Can the domain name be taken away?

Started by wellm97, Nov 11, 2022, 02:15 AM

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wellm97Topic starter

Hey, I know the topic might have been discussed before, but I recently encountered an interesting situation. I own a domain in the .fr zone, and it's being used for a non-commercial project. However, I received a call from the legal department of a well-known mobile operator, informing me that they are launching a new product line with a similar name to my domain. They immediately refused to transfer the domain and other options were not even considered unless I agreed to pay a hefty price.

Now, I am concerned if they will take the domain away through legal means. My question is, what are the possible justifications and ways to legally keep my domain name?


Sorry, I'm a bit confused. Did the mobile operator contact you to offer money for the domain or did they demand that you hand it over? And what would you like to do in this situation?

In theory, if you registered the domain before the mobile operator registered their trademark, then you have a right to the domain. However, in practice, things can get more complicated. One option could be to negotiate with them and offer a price for the domain that reflects its true value. You can explain that you're not trying to squat on the name and that the domain is important to your project.

But before jumping into negotiations, it's important to consider if the domain is really necessary for your project. If it's not a crucial component, it may be worth considering letting it go and finding an alternative domain name that won't cause legal issues.

Matthew Evans

So if I understand correctly, you have a domain name that is similar to the product line of a commercial company and you're wondering if you have a right to keep it. The answer may depend on how long ago you registered the domain. Google, for example, has one official domain name and no one else has the right to register any similar domains, even in other zones.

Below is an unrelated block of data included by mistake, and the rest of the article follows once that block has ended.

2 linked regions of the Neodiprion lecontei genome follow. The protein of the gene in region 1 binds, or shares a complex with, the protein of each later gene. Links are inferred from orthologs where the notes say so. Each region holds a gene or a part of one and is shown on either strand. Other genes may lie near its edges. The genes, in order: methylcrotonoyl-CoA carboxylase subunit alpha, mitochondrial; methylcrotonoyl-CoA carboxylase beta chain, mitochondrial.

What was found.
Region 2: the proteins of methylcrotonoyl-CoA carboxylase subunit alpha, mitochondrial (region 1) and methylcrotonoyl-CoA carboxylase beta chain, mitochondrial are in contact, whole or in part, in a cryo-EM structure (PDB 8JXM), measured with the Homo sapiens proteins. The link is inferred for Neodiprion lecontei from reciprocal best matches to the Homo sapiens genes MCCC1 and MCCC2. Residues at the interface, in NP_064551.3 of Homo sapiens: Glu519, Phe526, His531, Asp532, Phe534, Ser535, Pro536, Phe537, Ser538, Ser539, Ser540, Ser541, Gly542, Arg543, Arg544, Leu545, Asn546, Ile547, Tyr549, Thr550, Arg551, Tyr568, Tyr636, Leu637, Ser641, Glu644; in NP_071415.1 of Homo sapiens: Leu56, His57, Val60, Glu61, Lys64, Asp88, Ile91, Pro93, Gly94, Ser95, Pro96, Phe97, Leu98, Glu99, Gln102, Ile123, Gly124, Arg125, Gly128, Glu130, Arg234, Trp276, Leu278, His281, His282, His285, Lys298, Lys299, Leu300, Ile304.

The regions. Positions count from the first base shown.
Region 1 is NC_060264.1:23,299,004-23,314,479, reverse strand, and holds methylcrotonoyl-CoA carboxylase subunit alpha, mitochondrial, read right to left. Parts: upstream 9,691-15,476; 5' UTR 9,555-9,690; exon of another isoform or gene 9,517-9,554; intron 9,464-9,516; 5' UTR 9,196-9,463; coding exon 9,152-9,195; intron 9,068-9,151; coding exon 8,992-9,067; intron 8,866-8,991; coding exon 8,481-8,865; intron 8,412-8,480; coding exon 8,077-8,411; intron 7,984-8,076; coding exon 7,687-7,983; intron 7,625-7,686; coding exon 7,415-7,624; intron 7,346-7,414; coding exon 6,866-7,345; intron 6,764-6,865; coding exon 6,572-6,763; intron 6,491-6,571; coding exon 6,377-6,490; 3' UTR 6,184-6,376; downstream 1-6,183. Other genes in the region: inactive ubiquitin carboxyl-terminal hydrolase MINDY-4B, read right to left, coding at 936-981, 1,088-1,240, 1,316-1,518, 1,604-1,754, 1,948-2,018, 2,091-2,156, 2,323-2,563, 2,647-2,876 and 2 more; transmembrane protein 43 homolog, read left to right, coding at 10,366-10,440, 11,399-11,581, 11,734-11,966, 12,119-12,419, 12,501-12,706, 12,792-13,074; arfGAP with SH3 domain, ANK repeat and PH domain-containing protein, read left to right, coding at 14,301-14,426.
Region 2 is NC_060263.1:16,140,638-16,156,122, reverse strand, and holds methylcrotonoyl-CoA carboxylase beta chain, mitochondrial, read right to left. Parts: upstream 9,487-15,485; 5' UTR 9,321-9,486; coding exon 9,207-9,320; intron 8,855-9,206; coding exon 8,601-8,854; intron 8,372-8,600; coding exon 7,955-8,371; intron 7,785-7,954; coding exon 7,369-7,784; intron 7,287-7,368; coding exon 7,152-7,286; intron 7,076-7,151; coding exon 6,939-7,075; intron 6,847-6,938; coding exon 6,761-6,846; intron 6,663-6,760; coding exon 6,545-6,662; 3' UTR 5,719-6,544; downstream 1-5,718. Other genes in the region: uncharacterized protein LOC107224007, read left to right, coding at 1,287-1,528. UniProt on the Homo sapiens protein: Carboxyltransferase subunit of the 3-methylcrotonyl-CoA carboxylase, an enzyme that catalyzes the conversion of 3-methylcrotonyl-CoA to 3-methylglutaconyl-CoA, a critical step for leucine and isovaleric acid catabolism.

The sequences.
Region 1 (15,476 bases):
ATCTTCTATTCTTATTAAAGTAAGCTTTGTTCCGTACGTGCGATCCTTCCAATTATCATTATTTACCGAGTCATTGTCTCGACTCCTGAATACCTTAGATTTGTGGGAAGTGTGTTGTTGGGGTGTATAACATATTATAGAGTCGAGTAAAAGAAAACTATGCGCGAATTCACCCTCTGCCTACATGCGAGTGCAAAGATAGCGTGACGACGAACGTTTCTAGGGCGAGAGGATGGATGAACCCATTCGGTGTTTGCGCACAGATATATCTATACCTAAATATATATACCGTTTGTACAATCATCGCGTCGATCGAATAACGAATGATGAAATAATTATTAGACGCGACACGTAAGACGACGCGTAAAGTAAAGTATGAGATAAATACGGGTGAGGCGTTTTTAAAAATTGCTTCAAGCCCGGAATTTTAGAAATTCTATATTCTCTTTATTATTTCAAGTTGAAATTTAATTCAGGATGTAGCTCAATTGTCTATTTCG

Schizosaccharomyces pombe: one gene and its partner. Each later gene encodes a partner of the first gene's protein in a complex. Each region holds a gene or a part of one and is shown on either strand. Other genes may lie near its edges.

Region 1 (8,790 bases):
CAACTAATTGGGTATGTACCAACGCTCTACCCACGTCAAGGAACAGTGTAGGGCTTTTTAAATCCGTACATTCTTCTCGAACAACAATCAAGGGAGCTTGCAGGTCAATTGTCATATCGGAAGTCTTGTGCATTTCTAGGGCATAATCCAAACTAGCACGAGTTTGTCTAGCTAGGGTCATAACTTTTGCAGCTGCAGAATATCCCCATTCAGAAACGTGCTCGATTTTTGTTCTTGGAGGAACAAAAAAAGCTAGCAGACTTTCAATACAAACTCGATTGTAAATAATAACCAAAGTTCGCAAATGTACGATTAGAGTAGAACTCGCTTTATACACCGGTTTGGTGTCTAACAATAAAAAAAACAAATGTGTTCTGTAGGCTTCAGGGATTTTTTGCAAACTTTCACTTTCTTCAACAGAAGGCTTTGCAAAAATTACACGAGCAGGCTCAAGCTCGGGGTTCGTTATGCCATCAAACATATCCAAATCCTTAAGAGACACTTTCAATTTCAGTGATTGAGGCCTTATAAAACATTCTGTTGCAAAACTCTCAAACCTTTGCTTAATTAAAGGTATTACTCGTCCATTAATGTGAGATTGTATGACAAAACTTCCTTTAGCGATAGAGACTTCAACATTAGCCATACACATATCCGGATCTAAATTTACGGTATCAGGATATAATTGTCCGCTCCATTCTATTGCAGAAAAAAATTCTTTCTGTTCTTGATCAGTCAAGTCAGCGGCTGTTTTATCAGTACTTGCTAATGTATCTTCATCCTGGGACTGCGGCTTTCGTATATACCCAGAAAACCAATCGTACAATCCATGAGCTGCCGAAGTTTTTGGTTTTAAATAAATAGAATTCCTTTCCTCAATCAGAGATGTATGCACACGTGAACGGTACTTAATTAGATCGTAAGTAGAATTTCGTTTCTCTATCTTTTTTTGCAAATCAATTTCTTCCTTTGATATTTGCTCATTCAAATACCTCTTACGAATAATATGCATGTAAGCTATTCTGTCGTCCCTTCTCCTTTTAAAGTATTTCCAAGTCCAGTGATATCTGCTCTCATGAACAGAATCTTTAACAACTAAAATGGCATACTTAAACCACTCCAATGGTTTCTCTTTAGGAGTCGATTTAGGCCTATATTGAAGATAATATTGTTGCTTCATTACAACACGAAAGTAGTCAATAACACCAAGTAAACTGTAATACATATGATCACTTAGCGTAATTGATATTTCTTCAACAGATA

To determine your legal rights to the domain, it's a good idea to hire a lawyer who can investigate if the company has any claim to the name. If they don't have any trademark or patent on the name, then you may have full rights to the domain. However, if the issue is that the domain is in a different zone, it may be worth considering registering the same name in a different zone. This could prevent any potential legal issues down the line and allow you to continue using the name for your project.


If you discover that someone is using your trademark in a domain name without your permission, it's important to take action. Even if the name is not a registered trademark, you may still have grounds to sue. There are three possible situations to consider:

1. You have a registered trademark.
You can use the Whois service to find out who owns the domain name. If the owner is listed as a "Private person," you may need to request their details through a lawyer or court order. Once you have the owner's details, you can send them a claim stating why the use of the domain name is illegal and propose terms for resolving the dispute. If the owner agrees, you can seek to transfer the rights or delete the domain. If they refuse, you may need to file a lawsuit and seek compensation.

2. You have an unregistered brand name.
In this case, it may be more difficult to prove your legal rights to the name. However, you can still try to negotiate with the domain owner or seek legal action.

3. You have neither a trademark nor a brand name.
This situation can be challenging, but it's still possible to take legal action if you can show that the domain owner is using your name in bad faith or for fraudulent purposes.

During any legal proceedings, it's important to involve the domain registrar as a disinterested third party. You may also need to seek a court order to prevent the use of the domain name during the proceedings. If you win the case, you can request that the domain name be cancelled or transferred to you.

Paul Scott

If a well-known brand decides to launch a new product under a new name and discovers that someone else already owns the same brand name, there may be little that can be done. However, if the company registers the new name and launches the product, they may be able to seek legal action against the domain owner if they are using the name without authorization.

If the domain owner has no legal justification for using the name, then the court may require them to give up the domain name. However, the court cannot transfer the website or its contents to the company. Ultimately, it's important for both brands and individuals to exercise caution when choosing a domain name and seek legal advice if there are any questions about potential trademark infringement.